“The wolf will romp with the lamb, the leopard sleep with the kid. Calf and lion will eat from the same trough, and a little child will tend them. Cow and bear will graze the same pasture, their calves and cubs grow up together, and the lion eat straw like the ox. The nursing child will crawl over rattlesnake dens, the toddler stick his hand down the hole of a serpent. Neither animal nor human will hurt or kill on my holy mountain. The whole earth will be brimming with knowing God-Alive, a living knowledge of God ocean-deep, ocean-wide.” —Isaiah 11:6-9, The Message
Isaiah 11 paints a beautiful and prophetic picture of redemption. The wolf lives with the lamb, the leopard with the goat, the calf with the lion, and the cow with the bear; all of them are led by a child. The image is clear and intentional—the predator and the prey will be reconciled. Those who once caused harm and fed upon others will do so no more. I have the privilege to work at New Person Ministries, a halfway house in Reading, Pennsylvania, for men coming out of prison. The vast majority of the men who come to us are those who have no place to go once they’re eligible for parole or when they are released from prison. On a daily basis, I interact with many types of wolves, leopards, and bears, but I realize that in almost every case, these men were at one time powerless themselves. People who hurt other people have almost always been hurt themselves. I offer this not as an excuse, but as the reality I see on a regular basis.
Anyone who works in prison ministry can tell you that this work comes with plenty of heartache. I feel this pain as I learn about our resident who had relapsed with alcohol without us knowing and now is looking at serving a much longer prison sentence. I beat my fists against the wall over the man who will not commit to the necessary steps for his recovery. I sigh when words are only words and do not actually signify true change.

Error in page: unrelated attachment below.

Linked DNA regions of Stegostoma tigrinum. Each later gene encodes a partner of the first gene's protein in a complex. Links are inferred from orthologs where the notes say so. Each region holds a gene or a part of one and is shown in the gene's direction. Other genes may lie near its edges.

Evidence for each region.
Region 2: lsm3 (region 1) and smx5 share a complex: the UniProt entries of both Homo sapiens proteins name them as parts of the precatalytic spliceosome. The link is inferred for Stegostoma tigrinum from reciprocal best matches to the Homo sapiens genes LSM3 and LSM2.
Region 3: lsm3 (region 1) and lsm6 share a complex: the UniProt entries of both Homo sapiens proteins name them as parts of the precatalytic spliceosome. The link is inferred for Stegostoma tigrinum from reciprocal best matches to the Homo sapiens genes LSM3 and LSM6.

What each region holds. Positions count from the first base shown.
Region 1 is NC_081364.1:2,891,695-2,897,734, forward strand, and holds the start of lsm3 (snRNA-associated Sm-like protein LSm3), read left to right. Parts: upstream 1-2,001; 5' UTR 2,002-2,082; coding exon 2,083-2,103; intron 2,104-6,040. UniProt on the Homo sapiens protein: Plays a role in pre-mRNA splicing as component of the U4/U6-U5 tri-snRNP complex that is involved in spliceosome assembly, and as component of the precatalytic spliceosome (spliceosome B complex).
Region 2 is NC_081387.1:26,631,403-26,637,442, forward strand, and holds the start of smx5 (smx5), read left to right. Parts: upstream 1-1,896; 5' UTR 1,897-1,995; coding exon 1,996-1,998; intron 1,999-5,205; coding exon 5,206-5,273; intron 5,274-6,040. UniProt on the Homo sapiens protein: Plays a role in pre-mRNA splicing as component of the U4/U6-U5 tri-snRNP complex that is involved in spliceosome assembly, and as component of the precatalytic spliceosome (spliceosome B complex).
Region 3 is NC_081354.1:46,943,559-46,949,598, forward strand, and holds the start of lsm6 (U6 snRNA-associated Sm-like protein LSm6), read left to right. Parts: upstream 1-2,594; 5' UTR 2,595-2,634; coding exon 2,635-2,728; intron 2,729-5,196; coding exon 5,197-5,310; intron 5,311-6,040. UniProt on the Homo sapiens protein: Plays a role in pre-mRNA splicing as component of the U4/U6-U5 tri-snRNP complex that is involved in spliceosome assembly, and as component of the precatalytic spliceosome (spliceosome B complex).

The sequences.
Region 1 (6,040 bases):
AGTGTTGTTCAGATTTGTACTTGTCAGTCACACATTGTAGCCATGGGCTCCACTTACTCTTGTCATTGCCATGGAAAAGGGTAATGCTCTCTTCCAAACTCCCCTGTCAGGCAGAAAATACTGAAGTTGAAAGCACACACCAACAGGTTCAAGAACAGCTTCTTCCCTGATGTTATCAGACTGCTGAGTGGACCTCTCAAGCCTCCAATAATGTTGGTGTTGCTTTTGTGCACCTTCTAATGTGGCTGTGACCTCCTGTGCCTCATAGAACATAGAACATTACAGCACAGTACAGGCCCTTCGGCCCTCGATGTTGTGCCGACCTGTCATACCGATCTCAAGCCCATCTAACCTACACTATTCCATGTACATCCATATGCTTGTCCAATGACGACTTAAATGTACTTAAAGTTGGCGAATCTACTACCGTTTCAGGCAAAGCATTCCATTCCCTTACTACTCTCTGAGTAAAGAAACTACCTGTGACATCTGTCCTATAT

I am aware that I work with a difficult segment of society. I understand the stigma, and I see the danger, but my reality has been challenged and changed by these men. I no longer see wolves, but broken men covered in shame, longing to have some semblance of a normal life. For the vast majority, this will be an impossibility. The tasks of finding meaningful employment, a place to live, and positive social relationships will prove daunting for most of our men. This is made even more difficult by their constant reality of shame and desperation for forgiveness. I truly work with the lepers of our society.
In spite of the many frustrations, I see God moving. I see God when a returning citizen meets with his support group for the first time, with whom he had been corresponding for over a decade while incarcerated. I see God moving in the soul of a man trying to do everything he can to raise his son in an environment different from the one in which he grew up, even when he does not know what that new environment should look like. I see God in the care residents give one another and the gratitude and tears that are shed at not having to spend another Christmas behind bars.
Jesus paints a picture of a banquet feast in multiple gospels. The invited guests come up with excuses for not attending, so the host instead fills his table with outcasts. I see this as the fulfillment of the prophecy in Isaiah. Imagine the beautiful scene where all these guests sit down to break bread together. There is no longer the predator and prey, rich and poor, powerful and weak; there is just the master and his feast. This is the scene I yearn for, and I beckon the day of its coming, on earth as it is in heaven.
Jordan Kauffman serves on the Advisory Board for Redemption Housing and is the Executive Director at New Person Ministries, a Christ-centered halfway house based out of Reading, PA.